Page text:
AudioFormatReaderSource get()

In the AudioThumbnailTutorial_04.h line 307 there’s a AudioFormatReaderSource (variablename: newSource) created.

In the next line newSource is transformed (perhaps the wrong word?) to a PositionableAudioSource using a .get() method. How does this work? I don’t understand what’s happening there. What’s the purpose of get() and why can I not find it in the Juce reference?
I found there’s a std::get but I’m not sure I get the relation and functionality here.

Also, since newSource, reader and file goes out of scope when launchAsync is finished where’s the actual audiosample data stored/referenced for the remainder of the session?

chooser->launchAsync (chooserFlags, [this] (const FileChooser& fc)
        {
            auto file = fc.getResult();

            if (file != File{})
            {
                auto* reader = formatManager.createReaderFor (file);

                if (reader != nullptr)
                {
                    auto newSource = std::make_unique<juce::AudioFormatReaderSource> (reader, true);
                    transportSource.setSource (newSource.get(), 0, nullptr, reader->sampleRate);
                    playButton.setEnabled (true);
                    thumbnailComp.setFile (file);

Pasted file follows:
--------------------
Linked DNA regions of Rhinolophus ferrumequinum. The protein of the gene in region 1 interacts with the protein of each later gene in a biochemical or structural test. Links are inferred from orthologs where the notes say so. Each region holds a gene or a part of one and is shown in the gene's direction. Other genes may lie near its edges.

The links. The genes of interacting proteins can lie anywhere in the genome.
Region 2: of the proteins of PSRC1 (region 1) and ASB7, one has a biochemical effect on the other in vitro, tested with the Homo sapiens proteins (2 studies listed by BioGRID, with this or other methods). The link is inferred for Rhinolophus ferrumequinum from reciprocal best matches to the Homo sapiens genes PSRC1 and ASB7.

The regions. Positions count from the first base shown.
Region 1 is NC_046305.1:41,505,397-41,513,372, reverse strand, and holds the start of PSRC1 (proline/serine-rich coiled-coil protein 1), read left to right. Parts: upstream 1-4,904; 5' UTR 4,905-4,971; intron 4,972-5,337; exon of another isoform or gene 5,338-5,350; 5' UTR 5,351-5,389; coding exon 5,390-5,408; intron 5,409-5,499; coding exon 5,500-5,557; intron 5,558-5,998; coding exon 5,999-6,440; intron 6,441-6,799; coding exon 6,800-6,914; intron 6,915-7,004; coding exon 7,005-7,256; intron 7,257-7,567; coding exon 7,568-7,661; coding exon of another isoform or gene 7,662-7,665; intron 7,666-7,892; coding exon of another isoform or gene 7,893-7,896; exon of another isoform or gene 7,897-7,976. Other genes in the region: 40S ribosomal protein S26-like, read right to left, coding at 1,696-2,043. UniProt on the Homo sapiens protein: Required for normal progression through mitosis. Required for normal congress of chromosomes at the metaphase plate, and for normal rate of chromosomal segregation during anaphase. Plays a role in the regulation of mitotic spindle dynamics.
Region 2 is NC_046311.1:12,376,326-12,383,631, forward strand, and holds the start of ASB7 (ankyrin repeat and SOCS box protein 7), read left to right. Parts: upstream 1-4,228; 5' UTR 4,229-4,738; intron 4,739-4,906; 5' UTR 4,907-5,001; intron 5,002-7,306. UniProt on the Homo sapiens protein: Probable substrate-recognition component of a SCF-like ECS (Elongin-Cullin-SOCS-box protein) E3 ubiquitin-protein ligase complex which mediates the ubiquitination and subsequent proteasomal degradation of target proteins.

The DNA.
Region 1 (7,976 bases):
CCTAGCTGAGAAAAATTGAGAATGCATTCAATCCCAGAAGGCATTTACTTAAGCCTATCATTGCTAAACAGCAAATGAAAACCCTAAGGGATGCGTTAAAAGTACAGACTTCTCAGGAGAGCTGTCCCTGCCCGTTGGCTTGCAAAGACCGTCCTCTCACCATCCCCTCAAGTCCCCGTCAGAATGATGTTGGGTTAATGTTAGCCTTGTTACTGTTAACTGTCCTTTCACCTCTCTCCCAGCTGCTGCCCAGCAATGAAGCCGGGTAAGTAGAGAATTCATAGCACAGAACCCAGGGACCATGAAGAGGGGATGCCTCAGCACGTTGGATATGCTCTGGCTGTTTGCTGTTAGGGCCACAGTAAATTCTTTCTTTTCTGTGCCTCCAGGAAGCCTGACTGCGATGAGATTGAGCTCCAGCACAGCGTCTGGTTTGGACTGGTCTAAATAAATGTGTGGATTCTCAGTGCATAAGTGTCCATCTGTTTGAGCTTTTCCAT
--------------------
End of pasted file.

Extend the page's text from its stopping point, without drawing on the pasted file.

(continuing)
readerSource.reset (newSource.release());
                }
            }
        });

The get function there is a member of std::unique_ptr. It returns a raw pointer to the object managed by the unique_ptr.

A pointer to an AudioFormatReaderSource can implicitly convert to a pointer to a PositionableAudioSource. AudioFormatReaderSource is derived from PositionableAudioSource. This means that AudioFormatReaderSource “is a” PositionableAudioSource - it’s just a more specialised kind of PositionableAudioSource. All the operations that you can do on a PositionableAudioSource can also be done on a AudioFormatReaderSource, which is why it makes sense to allow conversions between these pointer types. This implicit conversion between pointers to subtypes/supertypes is a built-in behaviour of C++. If you’ve not encountered it before, it might be worth reading about inheritance in a C++ textbook.

The final line in that scope (readerSource.reset (newSource.release())) transfers ownership of the object originally managed by newSource to readerSource. This audio source can be accessed via readerSource from that point onwards.

1 Like

Great, thanks for the explanation. Yes, inheritance is familiar. I actually learned C++ in the nineties but haven’t used it since so there’s a lot of news. I’m beginning to understand (some of) the new std::stuff now.